DAVID GREENE, HOST:
There was an arrest of a high-profile Egyptian activist last night, a well-known blogger. This arrest was part of what has apparently been an expansion in the crackdown by Egypt's military-led regime. Egypt recently issued a new law that broadens the state's powers to stop protests, including by force. We're joined by NPR's Leila Fadel in Cairo. Leila, good morning.
LEILA FADEL, BYLINE: Good morning.
GREENE: So tell us about this blogger who was arrested.
FADEL: His name is Alaa Abdel Fattah and police came into his home in the dead of night, his toddler sleeping nearby when his wife demanded an arrest warrant. They beat them both and took Alaa to jail. An arrest warrant had been issued for him earlier this week, saying that he was behind the organization of protests that led to dozens of other prominent activists being arrested.
GREENE: And so what kind of protests was he accused of encouraging?
FADEL: Well, the protests on Tuesday were a protest against military trials for civilians and against this controversial protest law that allows the state to ban protests and essentially use force. And it was the first test of that law. And what we saw was dozens of people arrested, including women, that were detained, beaten, sexually harassed, and then eventually left in the middle of the desert.
GREENE: Well, so, Leila, what's their condition?
FADEL: Well, now they seem to be OK. They were picked up in the middle of the desert by friends. They are continuing to protest. They're going to try to get their male counterparts out of jail. They're being outspoken about this.
GREENE: So the government is really casting a wide net here, going after a lot of people. There has been a string of arrests.
FADEL: Right. And the day after all of these arrests, we saw 21 women go on trial in Alexandria. Fourteen of them got 11 years in prison just because they were protesting in support of ousted president, Mohamed Morsi. The arrests are as young as 14 and are being held in a juvenile detention center. And yet there isn't as much of an outcry about these Islamist women as about the women secular and leftist that were taken and then left in the desert.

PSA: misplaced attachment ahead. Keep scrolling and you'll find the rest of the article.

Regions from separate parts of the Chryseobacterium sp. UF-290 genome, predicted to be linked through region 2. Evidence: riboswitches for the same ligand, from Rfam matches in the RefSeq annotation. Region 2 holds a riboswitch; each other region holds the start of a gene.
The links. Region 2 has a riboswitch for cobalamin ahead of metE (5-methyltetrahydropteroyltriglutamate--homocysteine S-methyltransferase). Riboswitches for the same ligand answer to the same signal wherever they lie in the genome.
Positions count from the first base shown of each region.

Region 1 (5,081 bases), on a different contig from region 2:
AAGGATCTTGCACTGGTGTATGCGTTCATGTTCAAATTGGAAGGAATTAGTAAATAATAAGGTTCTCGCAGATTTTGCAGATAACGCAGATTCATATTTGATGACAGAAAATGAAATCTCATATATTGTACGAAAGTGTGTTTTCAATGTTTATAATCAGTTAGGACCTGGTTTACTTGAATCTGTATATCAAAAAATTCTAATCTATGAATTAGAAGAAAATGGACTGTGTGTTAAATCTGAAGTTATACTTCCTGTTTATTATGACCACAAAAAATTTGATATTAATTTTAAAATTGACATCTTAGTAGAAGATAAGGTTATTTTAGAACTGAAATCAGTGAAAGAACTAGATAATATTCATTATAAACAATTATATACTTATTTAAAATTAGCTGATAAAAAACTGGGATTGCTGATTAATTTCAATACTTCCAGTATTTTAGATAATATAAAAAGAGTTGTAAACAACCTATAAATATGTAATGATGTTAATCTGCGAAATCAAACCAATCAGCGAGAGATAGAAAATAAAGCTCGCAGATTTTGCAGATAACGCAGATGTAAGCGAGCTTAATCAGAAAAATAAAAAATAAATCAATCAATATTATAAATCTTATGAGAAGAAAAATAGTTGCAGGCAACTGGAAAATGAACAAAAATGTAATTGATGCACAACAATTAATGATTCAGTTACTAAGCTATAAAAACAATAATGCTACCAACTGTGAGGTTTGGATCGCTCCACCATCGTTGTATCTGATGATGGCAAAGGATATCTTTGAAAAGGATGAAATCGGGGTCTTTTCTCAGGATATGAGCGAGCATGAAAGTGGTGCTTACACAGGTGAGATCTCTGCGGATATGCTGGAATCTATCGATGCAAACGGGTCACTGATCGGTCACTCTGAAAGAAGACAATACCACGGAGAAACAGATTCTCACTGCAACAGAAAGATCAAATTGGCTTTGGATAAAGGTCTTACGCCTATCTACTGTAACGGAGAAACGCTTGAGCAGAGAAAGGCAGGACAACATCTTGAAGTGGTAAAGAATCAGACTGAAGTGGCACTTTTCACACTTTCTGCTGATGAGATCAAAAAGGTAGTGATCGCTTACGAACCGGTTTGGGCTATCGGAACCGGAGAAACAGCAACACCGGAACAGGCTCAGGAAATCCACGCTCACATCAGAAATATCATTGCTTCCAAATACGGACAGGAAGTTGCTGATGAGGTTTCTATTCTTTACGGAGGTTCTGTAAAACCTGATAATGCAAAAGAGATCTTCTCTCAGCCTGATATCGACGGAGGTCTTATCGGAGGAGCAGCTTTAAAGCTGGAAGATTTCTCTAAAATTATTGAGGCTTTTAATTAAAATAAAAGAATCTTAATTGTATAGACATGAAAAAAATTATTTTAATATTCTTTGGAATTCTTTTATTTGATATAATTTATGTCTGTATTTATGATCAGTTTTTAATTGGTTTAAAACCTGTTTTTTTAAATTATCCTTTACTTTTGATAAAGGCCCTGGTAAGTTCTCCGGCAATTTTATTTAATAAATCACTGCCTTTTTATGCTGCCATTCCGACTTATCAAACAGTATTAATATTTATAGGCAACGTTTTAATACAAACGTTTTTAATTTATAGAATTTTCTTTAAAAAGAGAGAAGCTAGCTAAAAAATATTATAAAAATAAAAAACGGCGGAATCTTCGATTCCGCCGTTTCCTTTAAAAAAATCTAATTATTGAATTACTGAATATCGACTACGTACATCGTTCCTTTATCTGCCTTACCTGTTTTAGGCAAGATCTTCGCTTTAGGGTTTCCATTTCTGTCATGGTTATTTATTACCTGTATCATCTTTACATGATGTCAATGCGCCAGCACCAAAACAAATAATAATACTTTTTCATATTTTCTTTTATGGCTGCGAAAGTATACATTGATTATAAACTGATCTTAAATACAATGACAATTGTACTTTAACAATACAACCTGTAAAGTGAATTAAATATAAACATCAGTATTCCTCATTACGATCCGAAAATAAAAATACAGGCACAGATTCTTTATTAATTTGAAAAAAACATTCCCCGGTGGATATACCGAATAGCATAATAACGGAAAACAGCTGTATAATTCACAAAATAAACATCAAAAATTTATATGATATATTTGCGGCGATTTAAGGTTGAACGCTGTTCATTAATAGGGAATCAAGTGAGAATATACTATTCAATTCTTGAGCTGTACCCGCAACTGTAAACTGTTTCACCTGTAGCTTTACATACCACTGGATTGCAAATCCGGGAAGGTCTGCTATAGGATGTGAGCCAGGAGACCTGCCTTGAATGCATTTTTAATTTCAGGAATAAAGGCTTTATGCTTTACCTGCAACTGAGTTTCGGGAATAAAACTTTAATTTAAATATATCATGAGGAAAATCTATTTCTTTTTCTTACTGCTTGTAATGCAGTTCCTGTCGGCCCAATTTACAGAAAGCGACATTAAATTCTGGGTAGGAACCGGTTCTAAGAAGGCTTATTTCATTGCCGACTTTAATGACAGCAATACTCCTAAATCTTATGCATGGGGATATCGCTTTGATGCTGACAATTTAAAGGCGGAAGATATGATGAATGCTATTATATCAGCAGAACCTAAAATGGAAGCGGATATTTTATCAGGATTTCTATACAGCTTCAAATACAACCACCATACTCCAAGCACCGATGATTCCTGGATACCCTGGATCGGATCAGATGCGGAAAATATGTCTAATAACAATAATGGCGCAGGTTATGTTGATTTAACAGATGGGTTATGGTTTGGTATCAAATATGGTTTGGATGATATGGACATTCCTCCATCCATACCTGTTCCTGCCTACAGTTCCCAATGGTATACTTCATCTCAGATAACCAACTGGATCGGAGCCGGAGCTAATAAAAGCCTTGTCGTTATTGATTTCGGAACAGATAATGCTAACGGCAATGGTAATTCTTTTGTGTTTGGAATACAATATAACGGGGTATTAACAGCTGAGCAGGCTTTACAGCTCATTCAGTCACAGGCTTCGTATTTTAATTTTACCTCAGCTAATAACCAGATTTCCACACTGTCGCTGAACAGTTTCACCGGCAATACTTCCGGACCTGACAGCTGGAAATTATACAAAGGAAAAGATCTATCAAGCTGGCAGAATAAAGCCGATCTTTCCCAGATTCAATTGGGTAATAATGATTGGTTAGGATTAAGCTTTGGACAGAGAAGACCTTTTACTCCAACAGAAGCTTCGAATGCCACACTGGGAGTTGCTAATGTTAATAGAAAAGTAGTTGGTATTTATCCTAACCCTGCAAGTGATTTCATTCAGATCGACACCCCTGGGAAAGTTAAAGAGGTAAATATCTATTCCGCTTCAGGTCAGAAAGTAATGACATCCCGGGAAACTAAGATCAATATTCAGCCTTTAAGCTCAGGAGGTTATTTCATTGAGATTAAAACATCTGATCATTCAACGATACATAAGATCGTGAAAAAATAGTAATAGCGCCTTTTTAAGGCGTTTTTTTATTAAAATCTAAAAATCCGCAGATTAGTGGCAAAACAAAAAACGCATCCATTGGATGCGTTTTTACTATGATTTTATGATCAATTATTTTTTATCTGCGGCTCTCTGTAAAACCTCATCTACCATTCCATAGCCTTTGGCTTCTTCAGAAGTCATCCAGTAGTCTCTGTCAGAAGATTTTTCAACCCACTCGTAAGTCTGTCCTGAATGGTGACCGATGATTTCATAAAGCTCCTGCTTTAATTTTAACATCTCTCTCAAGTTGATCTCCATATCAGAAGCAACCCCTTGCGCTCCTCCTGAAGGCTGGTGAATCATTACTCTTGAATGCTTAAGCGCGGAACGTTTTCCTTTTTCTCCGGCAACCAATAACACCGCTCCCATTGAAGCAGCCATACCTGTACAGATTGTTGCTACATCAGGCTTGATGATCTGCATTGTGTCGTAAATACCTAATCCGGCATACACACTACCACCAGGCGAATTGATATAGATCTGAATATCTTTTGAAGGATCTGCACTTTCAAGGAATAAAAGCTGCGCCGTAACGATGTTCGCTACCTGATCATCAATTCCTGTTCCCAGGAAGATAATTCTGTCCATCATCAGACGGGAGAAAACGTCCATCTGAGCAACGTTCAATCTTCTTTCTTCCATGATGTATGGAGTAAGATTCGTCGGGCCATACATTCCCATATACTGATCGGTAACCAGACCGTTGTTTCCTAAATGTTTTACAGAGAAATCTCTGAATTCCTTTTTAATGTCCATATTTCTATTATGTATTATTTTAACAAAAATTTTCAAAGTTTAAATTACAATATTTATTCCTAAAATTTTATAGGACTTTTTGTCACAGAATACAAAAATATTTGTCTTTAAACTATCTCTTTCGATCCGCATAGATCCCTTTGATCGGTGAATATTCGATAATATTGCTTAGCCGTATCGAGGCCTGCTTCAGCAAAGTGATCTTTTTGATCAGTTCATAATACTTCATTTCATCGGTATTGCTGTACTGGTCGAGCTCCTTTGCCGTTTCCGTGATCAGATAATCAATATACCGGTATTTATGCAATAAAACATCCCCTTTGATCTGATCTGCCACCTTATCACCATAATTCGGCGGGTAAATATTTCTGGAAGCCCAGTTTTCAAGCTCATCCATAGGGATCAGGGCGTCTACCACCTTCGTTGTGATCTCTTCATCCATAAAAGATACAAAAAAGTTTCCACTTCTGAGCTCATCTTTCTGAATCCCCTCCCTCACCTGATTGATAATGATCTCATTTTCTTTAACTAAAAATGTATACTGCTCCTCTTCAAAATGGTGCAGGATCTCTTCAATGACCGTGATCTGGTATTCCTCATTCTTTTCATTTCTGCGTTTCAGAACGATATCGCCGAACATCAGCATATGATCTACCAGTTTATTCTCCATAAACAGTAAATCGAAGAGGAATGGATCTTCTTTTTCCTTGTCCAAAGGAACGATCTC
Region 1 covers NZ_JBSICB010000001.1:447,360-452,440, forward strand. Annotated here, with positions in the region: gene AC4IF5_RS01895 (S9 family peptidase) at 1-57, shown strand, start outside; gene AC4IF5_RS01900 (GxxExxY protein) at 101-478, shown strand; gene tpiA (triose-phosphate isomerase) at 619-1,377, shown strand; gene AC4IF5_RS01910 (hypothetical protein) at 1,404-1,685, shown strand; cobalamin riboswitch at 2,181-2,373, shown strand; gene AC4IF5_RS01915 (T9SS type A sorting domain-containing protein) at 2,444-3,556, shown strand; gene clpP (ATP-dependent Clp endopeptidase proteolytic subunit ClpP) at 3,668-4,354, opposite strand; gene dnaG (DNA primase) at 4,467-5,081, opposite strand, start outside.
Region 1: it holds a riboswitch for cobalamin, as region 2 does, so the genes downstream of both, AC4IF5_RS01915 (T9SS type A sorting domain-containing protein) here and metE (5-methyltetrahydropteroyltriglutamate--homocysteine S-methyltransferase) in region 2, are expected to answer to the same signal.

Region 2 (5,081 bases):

GREENE: We have heard about people being rounded up, supporters of ouster President Morsi but it seems like the government is going after people on all sides of politics now.
FADEL: That's right. I mean, more than 1,000 people have been killed from supporters of ousted president Mohamed Morsi but now that shift is saying no protest is acceptable. Not if you're secular, not if you're Islamist, not if you're leftist. No protest against us is acceptable.
GREENE: What does this law and how the government is carrying it out say about Egypt right now?
FADEL: Well, it's not good news. Human rights groups say this is really an affront to democracy. How can you be on a path to democracy when you can't have peaceful protests without police beating and arresting them? They're saying that every step that we've seen really in the last five months has shown that repression is really an acceptable thing in Egypt right now.
GREENE: Is there a sense, Leila, this is a temporary thing? That the military-led regime is sort of saying that we still need to keep control of the country? Or is this the kind of law that might just become part of the norm in Egypt now again?
FADEL: You know, it may very well become part of the norm in Egypt. A lot of people here just want some stability and the government says this is the way to get it. So after the huge outcry over these arrests, you saw government officials going on television warning these activists not to get involved with backwardness and terror, saying that if they don't implement this law the street will be lost and maybe the country.
GREENE: All right. NPR's Leila Fadel joining us from Cairo. Thanks, Leila.
FADEL: Thank you.
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